Looking Beyond STEM: Kids with Emotional Intelligence Will Lead the Future

Looking Beyond STEM: Kids with Emotional Intelligence Will Lead the Future

In recent weeks, there have been a number of high-profile articles floating around social media urging us to look beyond STEM skills when considering how best to prepare our kids for the world they will face in the future. Google came out with a big study of their employees and found that the ones that were most successful were not the ones with the best tech skills, but those with “soft” skills like communicating (and listening), being empathetic to co-workers, understanding others’ perspectives and critical thinking.

A Forbes article claimed that “that useless liberal arts degree” is now in high demand in the tech world. Why? Because those with these degrees often understand better how to work with others, understand the needs of customers, and help folks transition in a tech world that is rapidly changing. In other words, for the next generation of work, our kids not only need to know how to code but how to communicate and empathize. Emotional intelligence is now more important than ever before.

Emotional Intelligence is a Learned Skill

Unlike walking or talking, which normally develops naturally in a child with little assistance, emotional intelligence must be fostered. The brain development necessary for kids to understand the emotions of others does appear quite naturally, but caring adults must model empathy for it to really flourish.

You may have noticed this mental shift in your own kids. Ask a 3-year-old how another person feels about something (e.g., their favorite color), the youngster will inevitably answer what their own favorite color is. This type of egocentrism isn’t a fault of your parenting. It’s simply that in a child this young, the part of the brain used to read other’s feelings has not fully developed.

But, ask that same child the same question only a year later and you will likely get a totally different, less egocentric answer. The mental shift is remarkable. Suddenly, your 4-year-old can understand that what you like is different from what she likes. Researchers call this skill Theory of Mind. Click here and see how they test for this development in the lab.

Pretty amazing, right?

How to Foster EQ

Now that your 4-year-old can actually consider the mind and feelings of others, true empathy and growth in emotional intelligence is possible. Now, our job as parents is just beginning! Like most “soft skills,” emotional intelligence takes modeling and practice. Here are just a few things we parents can do to help:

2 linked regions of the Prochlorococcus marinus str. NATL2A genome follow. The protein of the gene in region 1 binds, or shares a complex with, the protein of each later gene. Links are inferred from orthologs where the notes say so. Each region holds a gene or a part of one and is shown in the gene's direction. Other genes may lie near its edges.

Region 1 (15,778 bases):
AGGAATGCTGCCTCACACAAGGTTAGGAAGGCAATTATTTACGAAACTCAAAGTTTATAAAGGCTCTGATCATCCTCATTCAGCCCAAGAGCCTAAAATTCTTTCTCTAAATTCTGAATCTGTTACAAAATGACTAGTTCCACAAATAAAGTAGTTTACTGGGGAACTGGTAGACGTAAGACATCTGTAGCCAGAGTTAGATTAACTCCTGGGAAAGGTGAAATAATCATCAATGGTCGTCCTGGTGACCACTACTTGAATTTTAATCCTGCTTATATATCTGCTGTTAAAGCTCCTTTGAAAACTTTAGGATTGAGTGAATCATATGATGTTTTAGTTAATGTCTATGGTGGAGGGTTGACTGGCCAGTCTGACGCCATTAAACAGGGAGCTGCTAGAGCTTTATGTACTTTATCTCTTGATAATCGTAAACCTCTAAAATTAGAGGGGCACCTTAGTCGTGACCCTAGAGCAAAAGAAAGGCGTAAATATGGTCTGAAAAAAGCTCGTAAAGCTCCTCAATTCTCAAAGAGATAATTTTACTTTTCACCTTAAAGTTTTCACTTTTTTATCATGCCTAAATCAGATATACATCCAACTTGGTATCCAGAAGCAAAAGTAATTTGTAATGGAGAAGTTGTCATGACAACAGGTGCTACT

• Talk the talk. Our conversations with our kids really matter! Studies show that kids whose parents who discuss how other people might be feeling, have better perspective-taking ability than those who don’t. Perspective-taking just means being able to put yourself in someone else’s shoes (the first step in empathy!). If your child sees another child being teased on the playground, ask how you think that makes that child feel. While watching a movie or reading a book, ask your child how the character might be feeling. Little discussions like this can really foster your child’s EQ.
  • Walk the walk. Conversations about emotions are helpful, but modeling empathy with your kids (and others) is the key to solidifying those brain connections that make empathy a life-long habit. It’s often challenging to show empathy to our kids when they’re behavior is…umm less-than-perfect, but it really does show them how empathy makes them feel. This, in turn, illustrates to them why empathy is important to show to others. In other words, modeling is key. Of course, you can also model EQ with others you interact with as well—spouse, family members, store clerks, etc. Young kids watch everything and absorb all these little interactions during the day.
  • Emotional guidance. In the wonderful book, The Yes Brain, the authors point out that one of the best ways we can foster emotional intelligence is by guiding kids through their own emotions. Our tendency as parents is to solve or fix an issue that causing our kids’ pain. For emotional issues, however, sometimes the best solution is to guide them through their pain or distress instead of immediately distracting them or trying to get them “back to happy” too quickly. If we allow our kids to feel sad or disappointed, over time, they learn to understand how others feel when they experience these emotions too. Sometimes, it is only through our own pain that we come to truly understand the pain of someone else. This is true for our kids as well.

Ironically, as our economy shifts to a more high-tech, information-driven model, the need for emotional intelligence only grows. Simply put, computers can automate tech skills, but computers can’t automate emotional interaction. Even as algorithms dictate more of our daily life, it’s human interaction that still provides meaning to our lives. Fostering emotional intelligence in our children will not only give them an advantage over the computers, it will make for a kinder, more meaningful world.

Amy Webb, Ph.D., is a scholar turned stay-at-home mom who writes about research-based child development topics on her blog, The Thoughtful Parent. When she’s not writing or stepping over Legos, she enjoys playing basketball and hiking with her husband and 2 young boys.

Looking for more ways to help build your child’s emotional intelligence? Check out Wonder Crate, a box of family fun activities for building emotional intelligence.

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